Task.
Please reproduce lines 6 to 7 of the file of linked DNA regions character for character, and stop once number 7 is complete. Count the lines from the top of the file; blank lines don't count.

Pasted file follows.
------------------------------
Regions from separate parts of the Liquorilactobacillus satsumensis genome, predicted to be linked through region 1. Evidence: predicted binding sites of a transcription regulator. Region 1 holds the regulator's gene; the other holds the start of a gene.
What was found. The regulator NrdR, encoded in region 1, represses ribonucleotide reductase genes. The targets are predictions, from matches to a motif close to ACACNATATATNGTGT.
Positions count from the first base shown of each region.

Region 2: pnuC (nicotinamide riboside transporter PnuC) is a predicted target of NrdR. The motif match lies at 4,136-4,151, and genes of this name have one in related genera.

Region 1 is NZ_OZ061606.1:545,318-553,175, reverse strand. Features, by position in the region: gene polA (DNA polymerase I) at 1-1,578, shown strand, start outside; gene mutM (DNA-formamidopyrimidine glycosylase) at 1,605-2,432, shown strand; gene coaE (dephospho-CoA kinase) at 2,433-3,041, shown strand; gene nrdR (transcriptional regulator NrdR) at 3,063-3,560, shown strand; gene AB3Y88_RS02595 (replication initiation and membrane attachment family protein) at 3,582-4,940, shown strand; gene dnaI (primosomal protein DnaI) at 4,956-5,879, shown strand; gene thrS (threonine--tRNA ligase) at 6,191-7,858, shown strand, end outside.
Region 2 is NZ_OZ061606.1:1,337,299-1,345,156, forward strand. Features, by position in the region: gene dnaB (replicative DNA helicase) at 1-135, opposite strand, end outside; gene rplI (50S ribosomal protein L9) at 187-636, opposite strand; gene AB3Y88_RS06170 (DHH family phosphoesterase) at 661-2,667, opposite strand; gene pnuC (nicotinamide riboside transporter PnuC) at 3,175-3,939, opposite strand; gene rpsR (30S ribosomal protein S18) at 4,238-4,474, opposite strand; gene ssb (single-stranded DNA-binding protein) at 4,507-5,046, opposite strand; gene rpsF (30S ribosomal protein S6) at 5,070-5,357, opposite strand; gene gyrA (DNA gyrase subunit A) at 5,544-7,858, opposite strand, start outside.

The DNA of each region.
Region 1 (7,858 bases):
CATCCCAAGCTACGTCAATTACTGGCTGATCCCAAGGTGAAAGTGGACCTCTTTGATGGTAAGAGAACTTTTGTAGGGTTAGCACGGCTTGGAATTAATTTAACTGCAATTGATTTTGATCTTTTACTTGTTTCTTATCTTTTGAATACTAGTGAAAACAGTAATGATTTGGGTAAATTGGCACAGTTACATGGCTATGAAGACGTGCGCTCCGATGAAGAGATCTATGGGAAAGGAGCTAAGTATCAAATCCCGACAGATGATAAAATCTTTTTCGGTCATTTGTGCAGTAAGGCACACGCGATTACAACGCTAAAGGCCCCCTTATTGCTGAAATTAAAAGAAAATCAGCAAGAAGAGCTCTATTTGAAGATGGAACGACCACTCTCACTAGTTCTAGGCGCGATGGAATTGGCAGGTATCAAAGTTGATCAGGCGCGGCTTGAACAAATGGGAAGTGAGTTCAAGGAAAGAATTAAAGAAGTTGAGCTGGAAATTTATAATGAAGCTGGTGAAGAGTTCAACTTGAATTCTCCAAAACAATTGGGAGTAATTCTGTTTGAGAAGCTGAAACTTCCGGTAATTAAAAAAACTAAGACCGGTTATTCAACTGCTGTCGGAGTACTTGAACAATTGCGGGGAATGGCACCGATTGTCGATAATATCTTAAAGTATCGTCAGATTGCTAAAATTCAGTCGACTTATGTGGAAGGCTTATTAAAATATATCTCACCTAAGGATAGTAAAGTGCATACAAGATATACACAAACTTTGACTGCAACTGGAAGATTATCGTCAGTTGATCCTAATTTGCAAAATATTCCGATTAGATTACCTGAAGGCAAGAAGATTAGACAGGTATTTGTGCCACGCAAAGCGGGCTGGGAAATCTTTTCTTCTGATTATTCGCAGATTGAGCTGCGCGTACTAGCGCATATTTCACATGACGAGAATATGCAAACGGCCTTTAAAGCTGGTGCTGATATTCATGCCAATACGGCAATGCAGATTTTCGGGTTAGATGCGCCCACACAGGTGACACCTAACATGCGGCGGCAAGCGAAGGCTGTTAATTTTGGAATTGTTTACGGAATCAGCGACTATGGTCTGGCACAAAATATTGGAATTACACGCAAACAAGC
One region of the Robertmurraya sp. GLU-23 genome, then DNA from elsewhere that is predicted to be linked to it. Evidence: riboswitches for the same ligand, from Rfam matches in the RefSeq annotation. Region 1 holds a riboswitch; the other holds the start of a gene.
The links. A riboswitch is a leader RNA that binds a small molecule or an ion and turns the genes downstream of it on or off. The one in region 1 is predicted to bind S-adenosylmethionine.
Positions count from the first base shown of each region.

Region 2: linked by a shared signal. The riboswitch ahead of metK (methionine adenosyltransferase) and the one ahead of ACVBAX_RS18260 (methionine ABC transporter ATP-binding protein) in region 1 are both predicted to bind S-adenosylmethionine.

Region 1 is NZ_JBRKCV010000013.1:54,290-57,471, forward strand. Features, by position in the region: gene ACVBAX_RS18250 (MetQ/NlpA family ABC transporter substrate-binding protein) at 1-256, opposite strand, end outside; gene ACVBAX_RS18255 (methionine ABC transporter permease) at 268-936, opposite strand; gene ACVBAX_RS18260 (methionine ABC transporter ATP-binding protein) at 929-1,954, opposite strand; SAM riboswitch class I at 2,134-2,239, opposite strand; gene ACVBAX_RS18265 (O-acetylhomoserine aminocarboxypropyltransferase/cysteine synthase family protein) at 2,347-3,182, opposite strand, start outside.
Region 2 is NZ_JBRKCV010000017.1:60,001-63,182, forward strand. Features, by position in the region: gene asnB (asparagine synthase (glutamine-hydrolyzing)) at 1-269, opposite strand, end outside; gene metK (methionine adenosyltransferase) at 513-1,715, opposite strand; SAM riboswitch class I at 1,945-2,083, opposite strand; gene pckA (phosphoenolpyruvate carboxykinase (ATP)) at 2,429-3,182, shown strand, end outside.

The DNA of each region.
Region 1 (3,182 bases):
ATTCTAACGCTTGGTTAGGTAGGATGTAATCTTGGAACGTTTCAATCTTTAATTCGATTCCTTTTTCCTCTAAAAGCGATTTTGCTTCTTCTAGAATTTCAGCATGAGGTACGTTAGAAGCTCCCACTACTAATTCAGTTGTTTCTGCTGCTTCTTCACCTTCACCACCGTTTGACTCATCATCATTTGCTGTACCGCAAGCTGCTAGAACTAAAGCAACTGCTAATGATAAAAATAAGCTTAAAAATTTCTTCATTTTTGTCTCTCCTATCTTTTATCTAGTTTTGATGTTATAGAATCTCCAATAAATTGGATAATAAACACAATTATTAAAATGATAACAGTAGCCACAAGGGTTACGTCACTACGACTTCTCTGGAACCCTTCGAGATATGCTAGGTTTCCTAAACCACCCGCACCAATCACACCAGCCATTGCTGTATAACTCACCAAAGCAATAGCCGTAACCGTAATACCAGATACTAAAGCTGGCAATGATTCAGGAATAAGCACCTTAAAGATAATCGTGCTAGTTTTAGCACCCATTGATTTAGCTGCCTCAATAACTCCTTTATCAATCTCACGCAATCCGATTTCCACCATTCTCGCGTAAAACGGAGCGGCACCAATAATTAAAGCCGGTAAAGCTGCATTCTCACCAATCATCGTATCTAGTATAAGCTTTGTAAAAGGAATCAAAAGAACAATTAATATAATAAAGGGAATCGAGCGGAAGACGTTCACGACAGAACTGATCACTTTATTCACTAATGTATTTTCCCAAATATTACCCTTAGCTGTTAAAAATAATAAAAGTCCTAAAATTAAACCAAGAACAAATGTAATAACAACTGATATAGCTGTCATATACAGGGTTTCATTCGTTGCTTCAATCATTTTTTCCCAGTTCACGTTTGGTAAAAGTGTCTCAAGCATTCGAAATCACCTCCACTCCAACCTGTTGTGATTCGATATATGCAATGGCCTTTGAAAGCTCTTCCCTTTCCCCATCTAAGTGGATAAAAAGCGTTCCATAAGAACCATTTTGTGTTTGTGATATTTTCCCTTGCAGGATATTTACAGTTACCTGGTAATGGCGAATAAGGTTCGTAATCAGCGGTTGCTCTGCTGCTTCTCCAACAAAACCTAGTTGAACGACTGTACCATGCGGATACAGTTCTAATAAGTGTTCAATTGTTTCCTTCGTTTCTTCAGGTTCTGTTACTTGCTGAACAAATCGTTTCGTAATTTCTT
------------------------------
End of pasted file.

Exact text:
Region 2 is NZ_OZ061606.1:1,337,299-1,345,156, forward strand. Features, by position in the region: gene dnaB (replicative DNA helicase) at 1-135, opposite strand, end outside; gene rplI (50S ribosomal protein L9) at 187-636, opposite strand; gene AB3Y88_RS06170 (DHH family phosphoesterase) at 661-2,667, opposite strand; gene pnuC (nicotinamide riboside transporter PnuC) at 3,175-3,939, opposite strand; gene rpsR (30S ribosomal protein S18) at 4,238-4,474, opposite strand; gene ssb (single-stranded DNA-binding protein) at 4,507-5,046, opposite strand; gene rpsF (30S ribosomal protein S6) at 5,070-5,357, opposite strand; gene gyrA (DNA gyrase subunit A) at 5,544-7,858, opposite strand, start outside.

The DNA of each region.